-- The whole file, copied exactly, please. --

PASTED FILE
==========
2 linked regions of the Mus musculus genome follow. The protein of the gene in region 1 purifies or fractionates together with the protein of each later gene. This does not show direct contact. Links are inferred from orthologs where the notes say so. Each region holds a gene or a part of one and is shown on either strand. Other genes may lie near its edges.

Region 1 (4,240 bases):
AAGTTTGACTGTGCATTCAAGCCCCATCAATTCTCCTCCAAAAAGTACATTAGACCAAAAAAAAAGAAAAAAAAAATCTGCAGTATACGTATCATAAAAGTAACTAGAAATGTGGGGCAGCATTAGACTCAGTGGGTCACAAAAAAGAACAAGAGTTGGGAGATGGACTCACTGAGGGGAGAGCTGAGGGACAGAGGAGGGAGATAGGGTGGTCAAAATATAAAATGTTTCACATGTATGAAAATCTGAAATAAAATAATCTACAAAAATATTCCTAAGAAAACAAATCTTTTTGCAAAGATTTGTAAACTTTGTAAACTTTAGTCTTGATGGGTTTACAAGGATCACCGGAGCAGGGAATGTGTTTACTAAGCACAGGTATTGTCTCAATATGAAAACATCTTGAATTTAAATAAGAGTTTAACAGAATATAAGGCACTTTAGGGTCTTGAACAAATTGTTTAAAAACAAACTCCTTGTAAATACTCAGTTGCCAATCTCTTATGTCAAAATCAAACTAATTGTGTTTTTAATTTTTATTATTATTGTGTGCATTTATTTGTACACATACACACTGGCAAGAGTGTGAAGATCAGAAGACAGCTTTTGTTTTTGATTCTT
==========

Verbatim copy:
2 linked regions of the Mus musculus genome follow. The protein of the gene in region 1 purifies or fractionates together with the protein of each later gene. This does not show direct contact. Links are inferred from orthologs where the notes say so. Each region holds a gene or a part of one and is shown on either strand. Other genes may lie near its edges.

Region 1 (4,240 bases):
AAGTTTGACTGTGCATTCAAGCCCCATCAATTCTCCTCCAAAAAGTACATTAGACCAAAAAAAAAGAAAAAAAAAATCTGCAGTATACGTATCATAAAAGTAACTAGAAATGTGGGGCAGCATTAGACTCAGTGGGTCACAAAAAAGAACAAGAGTTGGGAGATGGACTCACTGAGGGGAGAGCTGAGGGACAGAGGAGGGAGATAGGGTGGTCAAAATATAAAATGTTTCACATGTATGAAAATCTGAAATAAAATAATCTACAAAAATATTCCTAAGAAAACAAATCTTTTTGCAAAGATTTGTAAACTTTGTAAACTTTAGTCTTGATGGGTTTACAAGGATCACCGGAGCAGGGAATGTGTTTACTAAGCACAGGTATTGTCTCAATATGAAAACATCTTGAATTTAAATAAGAGTTTAACAGAATATAAGGCACTTTAGGGTCTTGAACAAATTGTTTAAAAACAAACTCCTTGTAAATACTCAGTTGCCAATCTCTTATGTCAAAATCAAACTAATTGTGTTTTTAATTTTTATTATTATTGTGTGCATTTATTTGTACACATACACACTGGCAAGAGTGTGAAGATCAGAAGACAGCTTTTGTTTTTGATTCTT